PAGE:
Three days after polls closed, Americans continue to hear confusing narratives about the results of their presidential election. Well before many states had finished counting, Joe Biden, the Democratic challenger, assured his supporters that victory was certain. The incumbent, President Donald Trump, has claimed victory, too. He did so even as the electoral maths yesterday swung in his opponent’s favour.
Mr Trump had demanded that officials stop counting votes at the end of election night, while Mr Biden insisted on taking millions of remaining postal ballots into consideration. Mr Trump’s campaign team has already filed lawsuits in Pennsylvania, Michigan and Georgia, to contest the outcome of the elections in states, promising weeks if not months of bitter, partisan accusations.
When American electoral races are as close as this one, various imperfections in the country’s voting system come to light. Covid-19 played its own part in bringing those flaws to light, as an unprecedented number of Americans voted by post in states with completely different legal requirements for when and how those votes are counted. The end result is more delay, more room for uncertainty and a more mystifying experience for American voters struggling to understand how their own leader is chosen.
America’s unique voting system, in which states hold their own elections using their own rules, is a manifestation of deeply entrenched constitutional values. But there is considerable scope for reform, even in ways that do not undermine the spirit of state sovereignty that characterises the election. A more standardised voting process across states, and the empowerment of existing federal election bodies would be a start.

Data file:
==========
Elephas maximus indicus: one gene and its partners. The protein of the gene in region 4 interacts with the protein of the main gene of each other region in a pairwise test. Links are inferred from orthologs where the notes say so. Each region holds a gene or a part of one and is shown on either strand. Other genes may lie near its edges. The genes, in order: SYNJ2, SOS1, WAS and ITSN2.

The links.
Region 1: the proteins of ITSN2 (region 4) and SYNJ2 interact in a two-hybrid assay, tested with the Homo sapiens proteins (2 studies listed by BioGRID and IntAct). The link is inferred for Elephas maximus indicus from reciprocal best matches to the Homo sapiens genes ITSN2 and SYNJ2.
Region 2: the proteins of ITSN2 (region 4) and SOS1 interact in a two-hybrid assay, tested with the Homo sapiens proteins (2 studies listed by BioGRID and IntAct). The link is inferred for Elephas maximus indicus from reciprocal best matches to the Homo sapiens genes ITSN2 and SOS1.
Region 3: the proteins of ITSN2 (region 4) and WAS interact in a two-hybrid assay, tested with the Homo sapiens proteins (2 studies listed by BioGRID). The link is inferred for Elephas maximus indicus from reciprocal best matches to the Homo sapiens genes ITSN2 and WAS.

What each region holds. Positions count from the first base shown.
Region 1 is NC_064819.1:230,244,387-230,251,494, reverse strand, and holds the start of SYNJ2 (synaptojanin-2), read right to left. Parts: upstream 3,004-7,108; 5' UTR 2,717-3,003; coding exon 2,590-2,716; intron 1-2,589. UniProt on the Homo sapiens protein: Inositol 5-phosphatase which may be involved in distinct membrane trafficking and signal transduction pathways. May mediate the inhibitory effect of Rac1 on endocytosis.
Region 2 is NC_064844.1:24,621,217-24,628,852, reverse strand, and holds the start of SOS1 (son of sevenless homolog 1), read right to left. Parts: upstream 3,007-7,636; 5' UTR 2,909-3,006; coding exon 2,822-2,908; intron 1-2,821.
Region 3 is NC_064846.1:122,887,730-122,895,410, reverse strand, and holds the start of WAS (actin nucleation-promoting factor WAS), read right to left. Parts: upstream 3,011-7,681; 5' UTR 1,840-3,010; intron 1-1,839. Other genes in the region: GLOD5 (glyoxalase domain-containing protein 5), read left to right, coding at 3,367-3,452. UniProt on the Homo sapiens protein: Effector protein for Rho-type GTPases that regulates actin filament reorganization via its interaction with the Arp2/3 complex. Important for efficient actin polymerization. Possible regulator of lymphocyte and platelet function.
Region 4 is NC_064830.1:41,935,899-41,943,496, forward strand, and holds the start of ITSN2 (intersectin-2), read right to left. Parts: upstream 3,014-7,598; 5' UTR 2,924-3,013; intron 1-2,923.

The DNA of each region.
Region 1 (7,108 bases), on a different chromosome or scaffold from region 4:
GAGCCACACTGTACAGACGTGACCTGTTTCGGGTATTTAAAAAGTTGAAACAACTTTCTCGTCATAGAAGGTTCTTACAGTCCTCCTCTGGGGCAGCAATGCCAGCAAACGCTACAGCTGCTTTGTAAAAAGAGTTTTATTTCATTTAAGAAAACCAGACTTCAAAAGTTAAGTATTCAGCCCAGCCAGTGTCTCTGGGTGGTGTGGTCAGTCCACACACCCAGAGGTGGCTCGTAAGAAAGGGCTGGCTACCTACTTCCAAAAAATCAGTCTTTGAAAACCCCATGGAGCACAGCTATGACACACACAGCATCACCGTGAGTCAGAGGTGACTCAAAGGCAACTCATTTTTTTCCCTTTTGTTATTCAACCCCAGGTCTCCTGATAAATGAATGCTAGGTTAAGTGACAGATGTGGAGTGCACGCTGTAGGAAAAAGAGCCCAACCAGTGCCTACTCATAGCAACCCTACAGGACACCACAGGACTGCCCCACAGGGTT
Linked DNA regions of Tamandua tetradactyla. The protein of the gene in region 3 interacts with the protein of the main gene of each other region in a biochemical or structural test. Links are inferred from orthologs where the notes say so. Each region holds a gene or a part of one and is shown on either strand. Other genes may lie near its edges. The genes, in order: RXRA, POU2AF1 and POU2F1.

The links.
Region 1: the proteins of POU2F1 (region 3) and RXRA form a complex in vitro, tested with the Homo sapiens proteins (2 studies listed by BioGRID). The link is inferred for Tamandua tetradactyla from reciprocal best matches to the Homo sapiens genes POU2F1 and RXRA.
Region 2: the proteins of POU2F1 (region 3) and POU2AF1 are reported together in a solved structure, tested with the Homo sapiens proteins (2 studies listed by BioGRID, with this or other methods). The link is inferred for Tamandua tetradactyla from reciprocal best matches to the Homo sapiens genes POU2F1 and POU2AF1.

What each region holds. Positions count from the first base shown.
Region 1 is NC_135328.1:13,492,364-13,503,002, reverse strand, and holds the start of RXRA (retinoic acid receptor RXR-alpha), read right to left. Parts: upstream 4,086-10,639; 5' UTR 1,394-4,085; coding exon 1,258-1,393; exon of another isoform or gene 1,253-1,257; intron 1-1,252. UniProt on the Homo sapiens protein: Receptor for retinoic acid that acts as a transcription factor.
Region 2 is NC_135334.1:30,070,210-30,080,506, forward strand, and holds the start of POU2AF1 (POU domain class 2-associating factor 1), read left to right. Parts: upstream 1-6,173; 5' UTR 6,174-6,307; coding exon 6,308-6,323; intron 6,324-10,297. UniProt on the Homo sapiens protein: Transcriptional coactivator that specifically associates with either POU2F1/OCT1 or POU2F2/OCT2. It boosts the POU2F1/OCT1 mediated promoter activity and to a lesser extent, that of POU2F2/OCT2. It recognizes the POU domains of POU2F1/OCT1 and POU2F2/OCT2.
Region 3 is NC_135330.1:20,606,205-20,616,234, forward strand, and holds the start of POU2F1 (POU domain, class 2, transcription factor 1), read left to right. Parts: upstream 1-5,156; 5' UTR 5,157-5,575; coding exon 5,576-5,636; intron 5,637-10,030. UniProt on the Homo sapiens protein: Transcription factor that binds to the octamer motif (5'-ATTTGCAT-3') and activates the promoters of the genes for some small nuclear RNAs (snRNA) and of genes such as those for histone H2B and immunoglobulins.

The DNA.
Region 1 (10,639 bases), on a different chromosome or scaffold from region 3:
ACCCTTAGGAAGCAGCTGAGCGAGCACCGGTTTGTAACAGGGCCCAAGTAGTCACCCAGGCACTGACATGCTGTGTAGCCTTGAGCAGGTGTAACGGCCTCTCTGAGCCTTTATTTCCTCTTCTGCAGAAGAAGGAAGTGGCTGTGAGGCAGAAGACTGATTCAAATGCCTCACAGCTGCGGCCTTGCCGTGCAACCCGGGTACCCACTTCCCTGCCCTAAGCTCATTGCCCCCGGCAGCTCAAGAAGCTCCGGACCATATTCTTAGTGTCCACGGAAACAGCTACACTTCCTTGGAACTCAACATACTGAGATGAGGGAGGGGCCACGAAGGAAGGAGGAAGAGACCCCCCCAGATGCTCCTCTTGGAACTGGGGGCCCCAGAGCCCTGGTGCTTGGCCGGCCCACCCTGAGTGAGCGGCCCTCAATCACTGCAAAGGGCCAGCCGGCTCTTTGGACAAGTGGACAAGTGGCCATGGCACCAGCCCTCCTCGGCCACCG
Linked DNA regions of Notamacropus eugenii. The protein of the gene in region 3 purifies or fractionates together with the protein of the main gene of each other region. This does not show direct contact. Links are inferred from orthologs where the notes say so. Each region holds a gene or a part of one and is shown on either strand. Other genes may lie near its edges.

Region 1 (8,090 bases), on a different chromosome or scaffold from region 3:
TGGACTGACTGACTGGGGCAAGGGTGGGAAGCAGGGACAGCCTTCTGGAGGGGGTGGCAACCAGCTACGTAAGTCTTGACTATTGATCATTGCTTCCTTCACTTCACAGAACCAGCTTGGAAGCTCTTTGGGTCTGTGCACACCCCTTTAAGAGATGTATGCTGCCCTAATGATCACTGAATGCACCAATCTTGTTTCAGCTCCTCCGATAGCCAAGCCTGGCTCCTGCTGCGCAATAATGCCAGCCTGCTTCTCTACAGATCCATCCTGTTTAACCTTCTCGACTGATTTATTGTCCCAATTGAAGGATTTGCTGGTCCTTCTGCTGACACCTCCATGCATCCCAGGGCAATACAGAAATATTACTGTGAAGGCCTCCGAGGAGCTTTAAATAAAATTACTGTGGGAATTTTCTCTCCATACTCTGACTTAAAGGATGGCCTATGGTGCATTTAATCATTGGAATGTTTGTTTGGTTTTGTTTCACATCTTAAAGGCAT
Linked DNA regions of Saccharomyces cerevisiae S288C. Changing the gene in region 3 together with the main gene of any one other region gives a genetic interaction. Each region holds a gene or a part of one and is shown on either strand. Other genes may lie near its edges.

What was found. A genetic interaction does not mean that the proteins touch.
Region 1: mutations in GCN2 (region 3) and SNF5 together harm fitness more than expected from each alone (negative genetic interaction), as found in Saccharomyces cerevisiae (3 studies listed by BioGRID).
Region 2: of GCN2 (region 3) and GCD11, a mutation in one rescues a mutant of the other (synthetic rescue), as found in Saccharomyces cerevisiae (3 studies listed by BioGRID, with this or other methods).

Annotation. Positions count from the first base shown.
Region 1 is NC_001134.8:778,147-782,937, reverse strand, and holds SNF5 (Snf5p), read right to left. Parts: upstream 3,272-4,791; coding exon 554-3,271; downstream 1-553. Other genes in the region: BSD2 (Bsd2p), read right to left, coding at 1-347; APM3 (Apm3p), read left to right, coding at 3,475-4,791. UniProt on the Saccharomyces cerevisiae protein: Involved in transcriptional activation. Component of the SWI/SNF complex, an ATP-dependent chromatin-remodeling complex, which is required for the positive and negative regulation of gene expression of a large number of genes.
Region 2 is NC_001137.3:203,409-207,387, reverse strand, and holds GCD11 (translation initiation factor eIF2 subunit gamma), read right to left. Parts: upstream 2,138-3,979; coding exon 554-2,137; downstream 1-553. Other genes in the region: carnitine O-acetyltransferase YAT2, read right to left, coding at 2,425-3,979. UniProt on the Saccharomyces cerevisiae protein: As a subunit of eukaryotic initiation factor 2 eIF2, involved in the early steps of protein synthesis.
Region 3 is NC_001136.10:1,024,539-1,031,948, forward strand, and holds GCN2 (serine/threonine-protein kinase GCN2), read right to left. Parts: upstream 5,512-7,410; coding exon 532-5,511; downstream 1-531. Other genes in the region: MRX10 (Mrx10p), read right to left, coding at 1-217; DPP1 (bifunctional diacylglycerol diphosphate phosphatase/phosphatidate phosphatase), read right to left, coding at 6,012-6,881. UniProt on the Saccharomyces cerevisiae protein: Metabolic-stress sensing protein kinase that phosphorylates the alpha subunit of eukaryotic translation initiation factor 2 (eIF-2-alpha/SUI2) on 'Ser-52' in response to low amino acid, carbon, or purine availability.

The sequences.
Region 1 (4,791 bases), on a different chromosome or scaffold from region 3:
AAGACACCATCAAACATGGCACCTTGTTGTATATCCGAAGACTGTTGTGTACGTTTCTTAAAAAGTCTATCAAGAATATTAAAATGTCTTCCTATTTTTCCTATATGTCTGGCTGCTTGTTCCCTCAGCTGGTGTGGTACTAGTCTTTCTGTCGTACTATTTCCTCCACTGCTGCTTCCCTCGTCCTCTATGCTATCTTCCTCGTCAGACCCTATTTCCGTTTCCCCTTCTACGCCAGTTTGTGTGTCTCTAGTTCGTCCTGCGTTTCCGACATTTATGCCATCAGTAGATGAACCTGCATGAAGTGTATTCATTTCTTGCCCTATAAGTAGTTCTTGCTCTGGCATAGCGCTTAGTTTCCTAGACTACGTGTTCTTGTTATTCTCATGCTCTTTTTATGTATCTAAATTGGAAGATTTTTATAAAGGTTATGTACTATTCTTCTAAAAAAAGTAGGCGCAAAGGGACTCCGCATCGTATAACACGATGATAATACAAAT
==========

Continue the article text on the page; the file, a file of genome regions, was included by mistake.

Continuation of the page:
For example, as things stand, in 21 states, voters can register to vote on the same day as the election. This is not the case in the remaining 29 states. Similarly, a majority of states allow voters to cast their ballots in advance, but in some others this is not an option. The voter registration process can also be lengthy and complicated. Some states also require that people come in person to register, a deterrent for those who are vulnerable to Covid-19 and limiting their physical interactions. There is no modern-day need for this process to be so complicated. In a number of democracies, including France, registration is automatic.
The eclecticism of the rules can be discouraging for prospective voters and confusing for voters and observers. Other democracies, some with populations comparable to or greater than the US, have managed to avoid these issues by empowering an independent federal body to oversee elections and to ensure that they are free and fair. For instance, the Election Commission of India has constitutional authority to administer all aspects of the election process in the world’s largest democracy. Last year, this system allowed for more than 600 million people to vote in a marathon six weeks.
Roughly 160 million Americans voted in this year’s elections. The US has federal agencies that either oversee elections or enforce campaign finance laws, but these bodies are largely bureaucratic, and bogged down by partisan disagreements. The 2020 presidential elections have underscored the importance of balancing state freedoms with national interests. After each election, voices are raised on the need to reform the voting system and electoral college. Some say the US needs a standardised process for voting and counting ballots, others suggest using the popular vote to determine the presidential pick. The events of this week bring this issue into greater focus and should continue to garner attention after the next president is chosen. How the current presidential contest is resolved will test the laws and institutions of the US, but can also pave the path for long-term reform.